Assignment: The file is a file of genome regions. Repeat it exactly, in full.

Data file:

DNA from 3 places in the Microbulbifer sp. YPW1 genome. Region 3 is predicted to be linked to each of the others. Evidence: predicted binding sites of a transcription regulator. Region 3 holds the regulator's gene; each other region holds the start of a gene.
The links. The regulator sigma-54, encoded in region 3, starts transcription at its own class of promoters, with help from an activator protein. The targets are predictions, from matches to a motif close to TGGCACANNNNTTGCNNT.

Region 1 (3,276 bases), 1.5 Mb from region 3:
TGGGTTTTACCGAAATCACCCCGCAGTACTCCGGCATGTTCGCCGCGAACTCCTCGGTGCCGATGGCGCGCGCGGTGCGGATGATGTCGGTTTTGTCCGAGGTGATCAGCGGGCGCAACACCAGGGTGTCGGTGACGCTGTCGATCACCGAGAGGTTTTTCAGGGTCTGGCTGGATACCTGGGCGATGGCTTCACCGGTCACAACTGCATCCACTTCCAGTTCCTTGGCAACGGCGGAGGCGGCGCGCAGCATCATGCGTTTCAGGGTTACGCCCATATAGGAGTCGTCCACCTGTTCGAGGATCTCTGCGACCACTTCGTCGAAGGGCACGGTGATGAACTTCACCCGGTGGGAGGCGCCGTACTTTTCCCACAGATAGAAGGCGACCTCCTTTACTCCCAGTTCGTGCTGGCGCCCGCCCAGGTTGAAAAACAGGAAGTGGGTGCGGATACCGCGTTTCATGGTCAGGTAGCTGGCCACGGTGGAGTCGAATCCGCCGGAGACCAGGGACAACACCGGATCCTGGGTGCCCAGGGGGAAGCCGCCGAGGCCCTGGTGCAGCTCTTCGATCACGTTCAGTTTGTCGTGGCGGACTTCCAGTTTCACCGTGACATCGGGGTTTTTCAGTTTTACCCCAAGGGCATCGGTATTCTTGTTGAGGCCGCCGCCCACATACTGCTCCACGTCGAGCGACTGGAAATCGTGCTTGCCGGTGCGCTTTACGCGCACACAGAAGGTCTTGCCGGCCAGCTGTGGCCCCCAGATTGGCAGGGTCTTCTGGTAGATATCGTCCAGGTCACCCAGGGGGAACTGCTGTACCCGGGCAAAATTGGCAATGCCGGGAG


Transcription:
DNA from 3 places in the Microbulbifer sp. YPW1 genome. Region 3 is predicted to be linked to each of the others. Evidence: predicted binding sites of a transcription regulator. Region 3 holds the regulator's gene; each other region holds the start of a gene.
The links. The regulator sigma-54, encoded in region 3, starts transcription at its own class of promoters, with help from an activator protein. The targets are predictions, from matches to a motif close to TGGCACANNNNTTGCNNT.

Region 1 (3,276 bases), 1.5 Mb from region 3:
TGGGTTTTACCGAAATCACCCCGCAGTACTCCGGCATGTTCGCCGCGAACTCCTCGGTGCCGATGGCGCGCGCGGTGCGGATGATGTCGGTTTTGTCCGAGGTGATCAGCGGGCGCAACACCAGGGTGTCGGTGACGCTGTCGATCACCGAGAGGTTTTTCAGGGTCTGGCTGGATACCTGGGCGATGGCTTCACCGGTCACAACTGCATCCACTTCCAGTTCCTTGGCAACGGCGGAGGCGGCGCGCAGCATCATGCGTTTCAGGGTTACGCCCATATAGGAGTCGTCCACCTGTTCGAGGATCTCTGCGACCACTTCGTCGAAGGGCACGGTGATGAACTTCACCCGGTGGGAGGCGCCGTACTTTTCCCACAGATAGAAGGCGACCTCCTTTACTCCCAGTTCGTGCTGGCGCCCGCCCAGGTTGAAAAACAGGAAGTGGGTGCGGATACCGCGTTTCATGGTCAGGTAGCTGGCCACGGTGGAGTCGAATCCGCCGGAGACCAGGGACAACACCGGATCCTGGGTGCCCAGGGGGAAGCCGCCGAGGCCCTGGTGCAGCTCTTCGATCACGTTCAGTTTGTCGTGGCGGACTTCCAGTTTCACCGTGACATCGGGGTTTTTCAGTTTTACCCCAAGGGCATCGGTATTCTTGTTGAGGCCGCCGCCCACATACTGCTCCACGTCGAGCGACTGGAAATCGTGCTTGCCGGTGCGCTTTACGCGCACACAGAAGGTCTTGCCGGCCAGCTGTGGCCCCCAGATTGGCAGGGTCTTCTGGTAGATATCGTCCAGGTCACCCAGGGGGAACTGCTGTACCCGGGCAAAATTGGCAATGCCGGGAG